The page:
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We tend to take water very casually. We get drinking water out of the tap and don't think much about it. But to the fish, it is their whole environment. They can't live without good water. Water seems so simple, but it is an amazingly complex substance! And we can't tell if water is right without testing. Problems are usually colorless and odorless (you might be able to taste a problem in your pond water, but do you really want to do that?). Bad water can kill all of your fish in a matter of a few hours or less, and you probably wouldn't know the water was going bad unless you test. So to be safe, we have to test. Which test kit is most important? If you could only buy one test kit, which one would it be?

It is really a trick question, because it depends --

on whether you have city water or well water. What is the difference between the two? Chlorine (or chloramines) is in city water!

The first and most deadly chemical to be aware of is chlorine. It will kill fish faster than anything else. I have read that 1/1000 of the level in tap water is deadly to Koi. I believe it has killed more Koi Club member’s fish than any other water problem, or even any other problem of any type.
  • How often should you test? Always test after adding any amount of water. Read lengthwise along the test tube to insure you are seeing any amount of color in the test.
  • What is a safe level? Zero. Absolutely zero.
This is the second most deadly chemical we test for. One part per million is harmful to fish.
  • Fish produce ammonia just by being alive. Much of it comes from their gills.
  • The purpose of the biological filter is to convert ammonia to less toxic compounds.
  • A major enemy of new fish keepers is the new pond syndrome. A new filter is not able to handle the ammonia load from the fish. Ammonia levels can become lethal within just a few days.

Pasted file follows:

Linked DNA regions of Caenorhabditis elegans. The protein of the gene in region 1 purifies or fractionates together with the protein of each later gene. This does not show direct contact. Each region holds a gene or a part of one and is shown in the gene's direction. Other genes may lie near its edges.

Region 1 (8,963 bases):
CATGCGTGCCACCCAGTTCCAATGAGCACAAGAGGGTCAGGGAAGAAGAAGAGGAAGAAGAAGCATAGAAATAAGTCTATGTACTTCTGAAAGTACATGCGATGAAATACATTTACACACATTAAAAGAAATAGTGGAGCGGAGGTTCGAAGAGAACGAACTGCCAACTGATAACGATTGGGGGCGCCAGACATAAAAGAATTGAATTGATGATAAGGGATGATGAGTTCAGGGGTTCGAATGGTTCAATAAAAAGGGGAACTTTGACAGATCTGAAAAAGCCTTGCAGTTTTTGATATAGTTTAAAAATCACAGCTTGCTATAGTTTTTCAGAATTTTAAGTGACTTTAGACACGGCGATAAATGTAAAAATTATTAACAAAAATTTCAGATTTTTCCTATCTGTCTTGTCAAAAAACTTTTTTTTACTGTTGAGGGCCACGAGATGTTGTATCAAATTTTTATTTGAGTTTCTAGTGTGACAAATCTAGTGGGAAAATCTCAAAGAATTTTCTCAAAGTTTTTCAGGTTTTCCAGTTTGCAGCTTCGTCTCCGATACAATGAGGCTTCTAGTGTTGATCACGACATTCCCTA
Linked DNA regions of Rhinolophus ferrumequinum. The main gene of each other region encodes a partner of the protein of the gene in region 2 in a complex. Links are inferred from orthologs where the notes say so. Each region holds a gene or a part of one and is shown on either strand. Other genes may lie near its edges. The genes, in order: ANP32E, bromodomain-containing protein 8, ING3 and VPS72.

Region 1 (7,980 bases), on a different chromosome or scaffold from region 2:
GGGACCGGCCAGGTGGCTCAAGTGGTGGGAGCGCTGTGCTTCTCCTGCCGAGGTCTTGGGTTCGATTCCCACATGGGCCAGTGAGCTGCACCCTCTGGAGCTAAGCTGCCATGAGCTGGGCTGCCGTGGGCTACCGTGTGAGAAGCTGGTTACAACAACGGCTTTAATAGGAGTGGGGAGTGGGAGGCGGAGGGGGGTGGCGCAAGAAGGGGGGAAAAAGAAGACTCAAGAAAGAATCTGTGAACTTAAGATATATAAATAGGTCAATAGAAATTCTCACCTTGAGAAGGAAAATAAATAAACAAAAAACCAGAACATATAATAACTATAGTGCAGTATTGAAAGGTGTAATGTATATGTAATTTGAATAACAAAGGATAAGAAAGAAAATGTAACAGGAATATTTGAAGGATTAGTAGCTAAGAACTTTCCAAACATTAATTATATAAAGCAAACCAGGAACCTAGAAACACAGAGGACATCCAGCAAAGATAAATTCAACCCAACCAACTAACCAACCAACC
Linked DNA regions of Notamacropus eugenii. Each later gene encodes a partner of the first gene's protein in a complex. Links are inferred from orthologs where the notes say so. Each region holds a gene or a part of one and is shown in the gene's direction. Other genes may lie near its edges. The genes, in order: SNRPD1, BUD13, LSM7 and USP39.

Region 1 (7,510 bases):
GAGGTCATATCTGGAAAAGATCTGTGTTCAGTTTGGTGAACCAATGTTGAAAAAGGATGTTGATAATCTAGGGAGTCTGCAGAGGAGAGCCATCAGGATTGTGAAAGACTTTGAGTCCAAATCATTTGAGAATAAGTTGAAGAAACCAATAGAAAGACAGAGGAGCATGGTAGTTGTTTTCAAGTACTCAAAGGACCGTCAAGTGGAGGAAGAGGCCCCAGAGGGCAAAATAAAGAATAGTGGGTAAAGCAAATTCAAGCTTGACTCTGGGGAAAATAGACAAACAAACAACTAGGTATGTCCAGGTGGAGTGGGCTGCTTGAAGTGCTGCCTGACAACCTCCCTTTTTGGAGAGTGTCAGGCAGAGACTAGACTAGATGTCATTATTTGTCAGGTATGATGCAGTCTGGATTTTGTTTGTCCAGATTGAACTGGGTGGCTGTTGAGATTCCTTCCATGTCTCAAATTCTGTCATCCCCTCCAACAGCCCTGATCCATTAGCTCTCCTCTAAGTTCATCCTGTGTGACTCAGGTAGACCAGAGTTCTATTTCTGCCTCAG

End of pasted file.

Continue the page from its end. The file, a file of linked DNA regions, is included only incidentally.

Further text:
• Cure for high levels is water change - as much as 50% per day (don't forget to neutralize chlorine when adding water and test when you are done).
  • Problems with Nesslers reagent ammonia tests (because of chloramine and chemicals used to counteract it). Common chemicals we buy to neutralize ammonia will give false positive readings with Nesslers reagent ammonia tests.
  • How often to test? Daily or more often in hospital tanks. Daily in new ponds or with new filters (until ammonia spike drops to safe levels). Anytime things change with filters or fish don't act normal.
  • What is safe level? Zero.
This is the next step in the nitrate cycle. It's less toxic than ammonia, but not by much. As soon as ammonia levels start to go down in a new pond, the nitrite levels will shoot up.
  • Cure for high levels is water change (test for chlorine)
  • Salt supposed to relieve its symptoms.
  • How often to test? Daily in new ponds or with new filters (until nitrite spike drops to safe levels). Anytime things change with filters or fish don't act normal.
  • What is safe level? Zero.
This is the final stage of the nitrate cycle. Included here for completeness. Is generally considered harmless in ponds, although have had one report of where fish didn't eat, test readings were off the scale, and when corrected, the fish ate normally.
  • Cure for high levels is water change (test for chlorine).
  • What is safe level? At least 100 parts per million (The Tetra Encyclopedia of KOI says 500 ppm is not harmful--I wouldn't let it get that high!).
The name of this test is misleading in my opinion. Some test kits calls it Carbonate Hardness, but that is not to be confused with hardness, which is the level of the positive ions Calcium and Magnesium (Tetra calls that General Hardness). For all practical purposes, total alkalinity is the level of the bicarbonate ion in the water one half of the old Arm and Hammer baking soda (sodium bicarbonate). It is present in adequate levels in almost all water sources.

The problem is, it is used up in the biological filtration process, which produces acid! It is absolutely vital for the health and safety of fish. Since it is used up, it must be replaced. Because it is present in almost all water sources, water changes, if done often enough, can keep levels correct. Other sources are to add Arm & Hammer baking soda whenever needed, or provide natural sources such as a concrete pond, whole or crushed oyster shells or crushed coral in the filter.